Grace Paras (left) was the editor in chief of the Georgetown Law Journal and Toni Deane (right) is the first African American to lead the publication. Photo: Astrid Riecken/The Washington Post via Getty Images
The editors in chief of law journals at the top 16 law schools in the U.S. are women for the first time in history, the Washington Post reports.
The state of play: At an event honoring the 100th anniversary of women getting the right to vote that brought all of the editors together, Supreme Court Justice Ruth Bader Ginsburg said, "It's such a contrast to the ancient days when I was in law school. There really is no better time for women to enter the legal profession."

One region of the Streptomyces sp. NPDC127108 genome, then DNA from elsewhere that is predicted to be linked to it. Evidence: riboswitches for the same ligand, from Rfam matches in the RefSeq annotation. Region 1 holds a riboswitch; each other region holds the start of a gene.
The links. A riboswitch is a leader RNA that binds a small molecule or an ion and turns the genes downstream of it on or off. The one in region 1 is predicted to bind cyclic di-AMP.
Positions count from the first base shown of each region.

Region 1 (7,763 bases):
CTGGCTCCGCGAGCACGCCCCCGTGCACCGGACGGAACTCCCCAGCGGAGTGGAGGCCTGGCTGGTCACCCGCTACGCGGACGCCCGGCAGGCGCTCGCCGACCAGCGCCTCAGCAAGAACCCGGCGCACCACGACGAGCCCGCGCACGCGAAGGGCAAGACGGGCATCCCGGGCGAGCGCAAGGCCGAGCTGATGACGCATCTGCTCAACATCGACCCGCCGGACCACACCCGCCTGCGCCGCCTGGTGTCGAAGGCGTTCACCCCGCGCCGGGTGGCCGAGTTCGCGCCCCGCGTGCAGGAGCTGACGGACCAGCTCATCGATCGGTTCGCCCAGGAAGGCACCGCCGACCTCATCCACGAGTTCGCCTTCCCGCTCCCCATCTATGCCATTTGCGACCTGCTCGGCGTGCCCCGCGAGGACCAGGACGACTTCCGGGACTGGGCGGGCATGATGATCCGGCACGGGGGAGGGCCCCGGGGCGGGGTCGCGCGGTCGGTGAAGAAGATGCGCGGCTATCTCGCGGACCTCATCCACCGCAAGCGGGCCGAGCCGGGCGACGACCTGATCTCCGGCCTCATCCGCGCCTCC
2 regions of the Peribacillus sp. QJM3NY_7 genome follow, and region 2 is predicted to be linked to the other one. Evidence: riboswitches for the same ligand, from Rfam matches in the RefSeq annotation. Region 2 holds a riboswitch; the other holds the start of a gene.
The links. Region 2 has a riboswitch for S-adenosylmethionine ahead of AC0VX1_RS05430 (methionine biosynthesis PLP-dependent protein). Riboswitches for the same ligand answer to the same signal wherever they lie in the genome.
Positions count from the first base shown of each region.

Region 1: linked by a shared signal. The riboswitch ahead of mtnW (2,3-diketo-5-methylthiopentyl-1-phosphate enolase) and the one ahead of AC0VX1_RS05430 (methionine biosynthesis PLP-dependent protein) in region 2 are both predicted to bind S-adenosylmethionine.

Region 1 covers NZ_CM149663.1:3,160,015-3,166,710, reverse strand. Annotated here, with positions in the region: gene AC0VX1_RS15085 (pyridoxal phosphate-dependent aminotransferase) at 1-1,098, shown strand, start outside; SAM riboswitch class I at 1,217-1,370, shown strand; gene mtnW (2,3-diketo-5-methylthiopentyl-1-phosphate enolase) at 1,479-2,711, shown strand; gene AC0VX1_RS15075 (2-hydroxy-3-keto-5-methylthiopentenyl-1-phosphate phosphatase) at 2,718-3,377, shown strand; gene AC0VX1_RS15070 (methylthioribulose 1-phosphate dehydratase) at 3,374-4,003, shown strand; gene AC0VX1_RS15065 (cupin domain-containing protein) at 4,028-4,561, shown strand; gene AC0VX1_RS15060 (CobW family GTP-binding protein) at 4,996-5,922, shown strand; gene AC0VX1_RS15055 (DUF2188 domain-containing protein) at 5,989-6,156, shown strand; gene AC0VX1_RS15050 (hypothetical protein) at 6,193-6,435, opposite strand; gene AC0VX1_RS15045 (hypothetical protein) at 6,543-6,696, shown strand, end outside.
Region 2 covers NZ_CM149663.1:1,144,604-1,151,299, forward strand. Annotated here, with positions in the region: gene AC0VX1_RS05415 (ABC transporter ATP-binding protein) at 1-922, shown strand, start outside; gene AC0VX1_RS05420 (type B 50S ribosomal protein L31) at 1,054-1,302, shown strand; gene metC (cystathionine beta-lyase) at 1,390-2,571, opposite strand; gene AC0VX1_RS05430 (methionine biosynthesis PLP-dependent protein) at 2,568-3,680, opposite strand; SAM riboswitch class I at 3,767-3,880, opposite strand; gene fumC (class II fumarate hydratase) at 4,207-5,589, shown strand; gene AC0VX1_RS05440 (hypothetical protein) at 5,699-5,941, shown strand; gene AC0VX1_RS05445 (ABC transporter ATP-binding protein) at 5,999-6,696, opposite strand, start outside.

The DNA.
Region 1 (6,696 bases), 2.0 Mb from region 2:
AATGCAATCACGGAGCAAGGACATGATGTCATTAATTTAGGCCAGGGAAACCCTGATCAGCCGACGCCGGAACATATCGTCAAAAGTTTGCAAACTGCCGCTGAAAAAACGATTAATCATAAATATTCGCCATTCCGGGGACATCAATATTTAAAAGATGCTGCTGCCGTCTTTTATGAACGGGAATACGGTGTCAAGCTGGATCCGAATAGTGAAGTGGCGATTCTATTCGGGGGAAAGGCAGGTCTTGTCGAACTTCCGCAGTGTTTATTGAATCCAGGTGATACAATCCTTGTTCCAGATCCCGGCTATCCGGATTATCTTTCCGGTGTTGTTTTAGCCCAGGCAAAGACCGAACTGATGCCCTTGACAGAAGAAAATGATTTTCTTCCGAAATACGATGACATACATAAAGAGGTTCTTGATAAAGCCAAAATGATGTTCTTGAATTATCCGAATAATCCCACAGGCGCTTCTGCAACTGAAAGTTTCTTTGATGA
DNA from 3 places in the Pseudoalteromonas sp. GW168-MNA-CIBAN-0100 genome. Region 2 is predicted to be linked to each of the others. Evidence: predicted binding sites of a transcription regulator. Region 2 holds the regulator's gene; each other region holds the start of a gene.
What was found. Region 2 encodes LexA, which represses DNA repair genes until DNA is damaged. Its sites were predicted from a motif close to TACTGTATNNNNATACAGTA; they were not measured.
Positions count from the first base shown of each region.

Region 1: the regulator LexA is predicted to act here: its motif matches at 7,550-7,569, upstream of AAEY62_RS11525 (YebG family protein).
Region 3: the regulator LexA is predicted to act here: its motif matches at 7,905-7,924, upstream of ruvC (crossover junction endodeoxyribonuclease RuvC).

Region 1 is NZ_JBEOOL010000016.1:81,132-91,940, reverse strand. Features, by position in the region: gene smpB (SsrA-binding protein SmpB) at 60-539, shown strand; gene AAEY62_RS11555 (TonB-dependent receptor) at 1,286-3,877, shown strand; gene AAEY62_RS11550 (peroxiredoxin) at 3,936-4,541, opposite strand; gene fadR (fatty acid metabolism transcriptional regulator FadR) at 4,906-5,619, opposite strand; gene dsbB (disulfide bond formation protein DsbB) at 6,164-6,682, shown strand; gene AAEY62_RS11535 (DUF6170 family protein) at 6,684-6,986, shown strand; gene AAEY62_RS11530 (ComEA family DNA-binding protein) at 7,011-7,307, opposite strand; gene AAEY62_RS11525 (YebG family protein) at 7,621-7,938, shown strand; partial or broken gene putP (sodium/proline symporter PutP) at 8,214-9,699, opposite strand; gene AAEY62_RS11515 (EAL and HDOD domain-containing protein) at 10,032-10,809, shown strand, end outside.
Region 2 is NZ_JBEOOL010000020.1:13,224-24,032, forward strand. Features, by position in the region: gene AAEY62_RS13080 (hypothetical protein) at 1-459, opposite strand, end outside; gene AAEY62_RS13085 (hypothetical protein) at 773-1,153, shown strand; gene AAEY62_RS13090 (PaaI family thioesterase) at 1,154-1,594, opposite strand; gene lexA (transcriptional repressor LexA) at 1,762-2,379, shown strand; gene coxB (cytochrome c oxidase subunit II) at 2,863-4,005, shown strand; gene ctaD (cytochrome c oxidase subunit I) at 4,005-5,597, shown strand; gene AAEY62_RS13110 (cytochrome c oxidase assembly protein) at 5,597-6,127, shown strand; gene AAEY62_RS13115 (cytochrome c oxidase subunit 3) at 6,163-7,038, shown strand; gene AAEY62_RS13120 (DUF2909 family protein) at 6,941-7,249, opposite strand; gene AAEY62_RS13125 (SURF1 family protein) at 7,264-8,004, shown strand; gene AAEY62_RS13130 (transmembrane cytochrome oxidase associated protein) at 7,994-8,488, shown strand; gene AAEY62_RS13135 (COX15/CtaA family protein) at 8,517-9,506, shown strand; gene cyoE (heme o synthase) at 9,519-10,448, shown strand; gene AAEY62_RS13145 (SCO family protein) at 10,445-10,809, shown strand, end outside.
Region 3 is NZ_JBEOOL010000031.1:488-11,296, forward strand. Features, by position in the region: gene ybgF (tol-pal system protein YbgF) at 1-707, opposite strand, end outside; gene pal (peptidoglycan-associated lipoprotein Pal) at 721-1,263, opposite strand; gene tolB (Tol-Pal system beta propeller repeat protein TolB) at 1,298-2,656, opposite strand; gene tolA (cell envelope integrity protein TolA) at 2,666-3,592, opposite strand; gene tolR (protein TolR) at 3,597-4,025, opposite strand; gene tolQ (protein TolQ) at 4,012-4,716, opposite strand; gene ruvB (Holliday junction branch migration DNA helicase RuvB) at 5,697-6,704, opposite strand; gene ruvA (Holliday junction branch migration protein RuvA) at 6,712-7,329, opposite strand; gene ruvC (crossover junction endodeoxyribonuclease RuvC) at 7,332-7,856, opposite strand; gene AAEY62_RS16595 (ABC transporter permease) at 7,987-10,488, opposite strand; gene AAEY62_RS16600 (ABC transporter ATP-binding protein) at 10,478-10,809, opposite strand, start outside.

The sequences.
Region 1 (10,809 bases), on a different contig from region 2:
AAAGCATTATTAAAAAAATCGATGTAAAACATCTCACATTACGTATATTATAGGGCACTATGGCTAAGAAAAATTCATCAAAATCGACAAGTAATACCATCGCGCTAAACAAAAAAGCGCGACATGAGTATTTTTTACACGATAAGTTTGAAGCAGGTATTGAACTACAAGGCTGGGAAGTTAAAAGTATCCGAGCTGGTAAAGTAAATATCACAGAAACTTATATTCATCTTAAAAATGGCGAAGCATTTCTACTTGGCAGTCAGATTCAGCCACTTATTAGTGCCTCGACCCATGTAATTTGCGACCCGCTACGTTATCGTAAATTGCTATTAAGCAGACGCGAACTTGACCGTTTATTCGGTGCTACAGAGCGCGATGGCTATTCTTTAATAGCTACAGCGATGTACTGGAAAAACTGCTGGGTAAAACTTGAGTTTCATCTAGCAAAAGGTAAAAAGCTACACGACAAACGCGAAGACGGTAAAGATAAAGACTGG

A woman was not elected to lead the law journal at Harvard Law School, Ginsburg's alma mater, until 20 years after she first arrived on campus.
The slate of female editors celebrated their historical accomplishment by putting together a Women & Law Journal that contains essays from female lawyers.
Worth noting, via the Post: Women still only make up less than a quarter of law firm equity partners, a quarter of tenured and tenure-track law professors and about a third of active federal district and appeals court judges.
And only four women have ever served on the Supreme Court.
Feb 7, 2020 - Politics & Policy